And that's ok.
I never realised that until recently. It's the same with One Minute Briefs. It's received negativity a few times due to the way it works and how people can post to it publicly. Certain people don't like it and some even think it's an insult to the craft of the creative industry by trying to solve briefs quickly. What these people fail to realise is that I am a Creative Director too and this is just a tool for starting ideas off. And it's been proven to work time and time again including being the foundation of the NHS Xmas Number 1 campaign. At times, I've wasted time trying to persuade people what OMB is all about and it can be very hurtful to see negative comments about something that you put so much time in to to help others. However, recently I've learnt to embrace that some people will love it and some will hate it. With that though, comes a whole new problem when I'm attending events and doing talks. Some of the people who don't believe in what I'm doing will be in the audiences which makes you feel even more on edge. Whereas, after giving it a lot of thought, now I understand that I'm doing it for the people who want to be part of something great and decided against throwing in the towel on One Minute Briefs as a result of the overwhelming messages of support I have received.
Those who were at the #OMBLIVEFIVE event would have seen the support and love everyone had for each other. None more so than Ze Anwar. He won an award for OMBLES' OMBLE of the Year and, as part of his prize, we helped organise a paid placement at Kindred Agency for him. This was something we really pushed to make happen as Ze had been out of work for the best part of 10 years and even attempted to take his own life after ongoing bouts of depression. Yet this guy has extreme talent. He's now in the 3rd week of a two-week placement. Not bad! I'll always remember what his wife said to me a year ago. "You saved Zed's life and you saved our family." For me, that makes all of the hard work and all of the struggles worthwhile. I think it's important to help yourself by helping others.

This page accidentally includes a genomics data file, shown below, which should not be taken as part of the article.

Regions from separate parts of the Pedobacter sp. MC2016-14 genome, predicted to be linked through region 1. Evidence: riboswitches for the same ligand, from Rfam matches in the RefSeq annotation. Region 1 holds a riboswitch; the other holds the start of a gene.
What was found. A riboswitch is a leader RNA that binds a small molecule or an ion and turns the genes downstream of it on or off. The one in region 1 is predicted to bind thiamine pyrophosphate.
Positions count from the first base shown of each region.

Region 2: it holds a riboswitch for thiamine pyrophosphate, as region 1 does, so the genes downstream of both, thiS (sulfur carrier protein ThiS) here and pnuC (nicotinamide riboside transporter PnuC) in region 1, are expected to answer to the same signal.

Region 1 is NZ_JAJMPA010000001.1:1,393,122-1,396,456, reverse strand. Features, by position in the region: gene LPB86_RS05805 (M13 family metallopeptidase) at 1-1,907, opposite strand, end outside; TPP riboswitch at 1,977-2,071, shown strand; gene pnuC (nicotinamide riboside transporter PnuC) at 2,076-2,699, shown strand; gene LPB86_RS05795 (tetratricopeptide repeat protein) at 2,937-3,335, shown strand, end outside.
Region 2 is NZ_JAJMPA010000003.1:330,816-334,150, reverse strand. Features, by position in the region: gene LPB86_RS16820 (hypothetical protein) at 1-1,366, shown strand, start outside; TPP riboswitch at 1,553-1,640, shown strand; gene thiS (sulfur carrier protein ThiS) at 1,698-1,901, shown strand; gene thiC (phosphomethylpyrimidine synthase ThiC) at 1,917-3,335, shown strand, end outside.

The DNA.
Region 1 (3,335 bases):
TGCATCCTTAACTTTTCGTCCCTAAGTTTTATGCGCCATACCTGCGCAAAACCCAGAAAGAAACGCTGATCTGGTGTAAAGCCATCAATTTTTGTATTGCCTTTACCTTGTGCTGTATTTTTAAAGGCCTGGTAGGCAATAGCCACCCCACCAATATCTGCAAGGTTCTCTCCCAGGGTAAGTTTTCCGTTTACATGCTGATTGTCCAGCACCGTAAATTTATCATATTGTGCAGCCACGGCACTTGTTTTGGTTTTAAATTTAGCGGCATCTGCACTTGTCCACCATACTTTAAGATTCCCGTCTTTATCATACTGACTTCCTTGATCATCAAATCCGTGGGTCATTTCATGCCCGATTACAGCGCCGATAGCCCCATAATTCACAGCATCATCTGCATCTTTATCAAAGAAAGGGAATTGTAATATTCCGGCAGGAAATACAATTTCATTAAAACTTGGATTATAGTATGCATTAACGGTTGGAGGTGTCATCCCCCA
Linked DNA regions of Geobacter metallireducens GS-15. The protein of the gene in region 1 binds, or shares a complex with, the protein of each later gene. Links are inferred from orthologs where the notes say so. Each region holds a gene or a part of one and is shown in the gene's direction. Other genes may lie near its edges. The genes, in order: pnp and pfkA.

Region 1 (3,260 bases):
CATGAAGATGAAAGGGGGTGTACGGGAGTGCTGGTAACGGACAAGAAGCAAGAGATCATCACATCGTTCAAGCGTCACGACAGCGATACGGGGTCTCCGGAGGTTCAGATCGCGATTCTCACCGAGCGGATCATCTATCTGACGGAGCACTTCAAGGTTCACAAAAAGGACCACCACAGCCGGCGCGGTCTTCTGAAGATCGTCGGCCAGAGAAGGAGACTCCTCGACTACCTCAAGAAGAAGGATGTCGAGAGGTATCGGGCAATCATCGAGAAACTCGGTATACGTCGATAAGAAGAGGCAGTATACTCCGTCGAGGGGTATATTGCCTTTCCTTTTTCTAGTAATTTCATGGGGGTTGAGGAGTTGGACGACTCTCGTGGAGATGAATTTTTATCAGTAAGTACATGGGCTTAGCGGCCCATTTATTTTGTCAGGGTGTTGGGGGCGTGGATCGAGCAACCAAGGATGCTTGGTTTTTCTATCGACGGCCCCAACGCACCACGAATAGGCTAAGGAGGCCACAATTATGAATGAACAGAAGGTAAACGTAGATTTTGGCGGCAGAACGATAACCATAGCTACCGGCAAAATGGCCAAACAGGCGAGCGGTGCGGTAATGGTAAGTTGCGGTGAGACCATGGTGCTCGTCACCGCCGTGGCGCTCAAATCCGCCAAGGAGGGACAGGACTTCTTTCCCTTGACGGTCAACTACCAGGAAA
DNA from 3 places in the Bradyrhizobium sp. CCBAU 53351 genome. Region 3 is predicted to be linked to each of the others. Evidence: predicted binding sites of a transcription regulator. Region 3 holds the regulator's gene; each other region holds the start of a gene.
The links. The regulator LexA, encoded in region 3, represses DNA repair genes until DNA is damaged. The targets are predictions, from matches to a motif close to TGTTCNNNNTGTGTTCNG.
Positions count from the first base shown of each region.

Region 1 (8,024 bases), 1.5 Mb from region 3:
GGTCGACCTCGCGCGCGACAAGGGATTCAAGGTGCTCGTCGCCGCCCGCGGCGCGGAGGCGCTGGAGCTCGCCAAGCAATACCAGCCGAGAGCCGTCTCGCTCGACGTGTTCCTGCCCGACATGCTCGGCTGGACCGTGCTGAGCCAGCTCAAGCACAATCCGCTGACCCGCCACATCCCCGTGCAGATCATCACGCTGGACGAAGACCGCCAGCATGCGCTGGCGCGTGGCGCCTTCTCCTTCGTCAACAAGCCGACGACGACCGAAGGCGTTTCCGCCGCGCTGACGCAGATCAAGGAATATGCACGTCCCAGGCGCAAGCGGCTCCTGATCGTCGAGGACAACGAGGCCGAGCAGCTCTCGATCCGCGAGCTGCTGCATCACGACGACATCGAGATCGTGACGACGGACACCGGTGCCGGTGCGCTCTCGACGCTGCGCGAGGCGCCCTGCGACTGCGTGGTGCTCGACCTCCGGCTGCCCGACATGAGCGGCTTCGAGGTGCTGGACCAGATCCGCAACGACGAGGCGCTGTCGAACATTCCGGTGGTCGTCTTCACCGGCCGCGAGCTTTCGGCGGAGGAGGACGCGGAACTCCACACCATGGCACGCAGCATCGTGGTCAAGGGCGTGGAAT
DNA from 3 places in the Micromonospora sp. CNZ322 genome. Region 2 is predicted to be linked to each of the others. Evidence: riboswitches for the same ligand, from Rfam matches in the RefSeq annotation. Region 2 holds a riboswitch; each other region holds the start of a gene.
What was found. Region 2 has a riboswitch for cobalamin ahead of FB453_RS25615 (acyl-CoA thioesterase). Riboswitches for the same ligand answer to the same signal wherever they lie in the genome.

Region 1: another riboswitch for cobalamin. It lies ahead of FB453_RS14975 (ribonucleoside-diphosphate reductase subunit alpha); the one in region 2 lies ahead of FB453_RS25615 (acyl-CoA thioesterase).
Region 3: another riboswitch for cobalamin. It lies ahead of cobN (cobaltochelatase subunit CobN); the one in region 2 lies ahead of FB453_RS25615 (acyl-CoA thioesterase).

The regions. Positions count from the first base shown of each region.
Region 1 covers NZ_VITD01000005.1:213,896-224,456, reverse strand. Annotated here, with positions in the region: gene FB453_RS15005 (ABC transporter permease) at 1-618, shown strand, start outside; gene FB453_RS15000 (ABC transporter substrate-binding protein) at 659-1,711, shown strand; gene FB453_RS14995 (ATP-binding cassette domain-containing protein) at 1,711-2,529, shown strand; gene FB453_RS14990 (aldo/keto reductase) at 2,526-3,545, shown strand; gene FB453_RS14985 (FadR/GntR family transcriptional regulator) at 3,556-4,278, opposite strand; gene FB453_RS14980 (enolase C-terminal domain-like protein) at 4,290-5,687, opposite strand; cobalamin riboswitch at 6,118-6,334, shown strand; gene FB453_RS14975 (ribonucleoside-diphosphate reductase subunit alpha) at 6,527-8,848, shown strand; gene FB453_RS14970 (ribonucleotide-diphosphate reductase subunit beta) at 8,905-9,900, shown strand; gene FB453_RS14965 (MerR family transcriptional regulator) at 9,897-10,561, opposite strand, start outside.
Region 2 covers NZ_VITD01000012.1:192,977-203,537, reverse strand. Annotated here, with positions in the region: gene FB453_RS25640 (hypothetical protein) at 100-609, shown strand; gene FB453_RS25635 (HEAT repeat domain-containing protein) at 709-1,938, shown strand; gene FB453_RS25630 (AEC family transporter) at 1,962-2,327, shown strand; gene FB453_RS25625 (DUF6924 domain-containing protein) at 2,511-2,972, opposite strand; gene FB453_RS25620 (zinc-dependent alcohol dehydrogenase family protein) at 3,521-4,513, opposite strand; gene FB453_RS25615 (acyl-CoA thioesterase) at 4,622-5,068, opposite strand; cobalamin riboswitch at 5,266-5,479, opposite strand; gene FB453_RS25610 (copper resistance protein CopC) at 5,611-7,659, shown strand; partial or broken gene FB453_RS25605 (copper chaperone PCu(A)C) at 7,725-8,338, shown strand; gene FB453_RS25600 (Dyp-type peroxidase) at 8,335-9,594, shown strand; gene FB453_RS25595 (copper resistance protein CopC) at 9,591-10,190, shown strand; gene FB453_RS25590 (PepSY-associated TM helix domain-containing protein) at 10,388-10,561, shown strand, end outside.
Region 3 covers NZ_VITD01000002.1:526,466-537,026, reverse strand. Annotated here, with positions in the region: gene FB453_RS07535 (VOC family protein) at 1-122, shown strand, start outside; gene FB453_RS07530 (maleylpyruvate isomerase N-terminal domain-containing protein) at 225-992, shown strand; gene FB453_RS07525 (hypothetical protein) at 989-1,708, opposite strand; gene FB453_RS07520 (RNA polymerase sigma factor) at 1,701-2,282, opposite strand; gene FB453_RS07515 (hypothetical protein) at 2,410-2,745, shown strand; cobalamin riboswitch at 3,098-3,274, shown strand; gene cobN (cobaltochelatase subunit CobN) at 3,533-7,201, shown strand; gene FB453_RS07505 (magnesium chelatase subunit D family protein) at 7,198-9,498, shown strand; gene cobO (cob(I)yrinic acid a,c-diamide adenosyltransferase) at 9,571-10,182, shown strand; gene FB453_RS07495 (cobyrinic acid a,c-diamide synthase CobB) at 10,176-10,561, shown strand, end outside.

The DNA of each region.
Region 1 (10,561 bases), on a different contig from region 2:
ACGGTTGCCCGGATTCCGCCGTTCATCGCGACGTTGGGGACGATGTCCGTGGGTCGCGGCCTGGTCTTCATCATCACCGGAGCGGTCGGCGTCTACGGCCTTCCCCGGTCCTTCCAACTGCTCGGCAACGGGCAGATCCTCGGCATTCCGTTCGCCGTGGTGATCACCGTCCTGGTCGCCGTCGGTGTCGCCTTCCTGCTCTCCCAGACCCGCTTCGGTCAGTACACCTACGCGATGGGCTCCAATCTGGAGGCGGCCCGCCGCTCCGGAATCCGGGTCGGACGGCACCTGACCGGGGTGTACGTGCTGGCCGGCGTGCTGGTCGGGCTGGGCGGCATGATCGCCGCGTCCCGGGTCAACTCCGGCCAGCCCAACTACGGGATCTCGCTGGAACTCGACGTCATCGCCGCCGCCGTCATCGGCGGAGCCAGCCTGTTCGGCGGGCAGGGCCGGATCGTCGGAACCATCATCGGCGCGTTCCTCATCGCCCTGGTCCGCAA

Ze and all the OMBLES gave me something back when I needed it most 3 years ago after my heart attack aged 26. They started a #GetWellSoonNick brief which ran itself on Twitter whilst I was in my hospital bed contemplating what the future would hold. http://creative-account.blogspot.com/2015/05/what-it-feels-like-tohave-heart-attack.html Since then, I have tried to turn being at the lowest of the low and being too scared to even stand up at first into a positive where I will go out there and do what it takes to achieve great things. However, there's one thing that stops me doing all of the things I want to do.
When you have something like a heart attack at the back of your mind at all times, it does hold you back. It can cause you to feel down, anxious in public spaces at the mere hint of pain and this can be severely de-motivating. Knowing what you could achieve if you applied yourself fully but being unable to do it can be the most depressing thing in the world even when on the outside you appear to be achieving a lot. My personality is non-stop busy but sometimes I feel I'm not achieving anything at all. This is a blessing and a curse as it means I push for great work and always strive for better but I struggle to settle and be happy with what I've got right here and now within both my career and personal life.
But you know what... I'm trying. And that's all that matters.
So next time you feel down, talk to someone. What's the best that could happen?
Let's make it #WorldMentalHealthDay. Every day.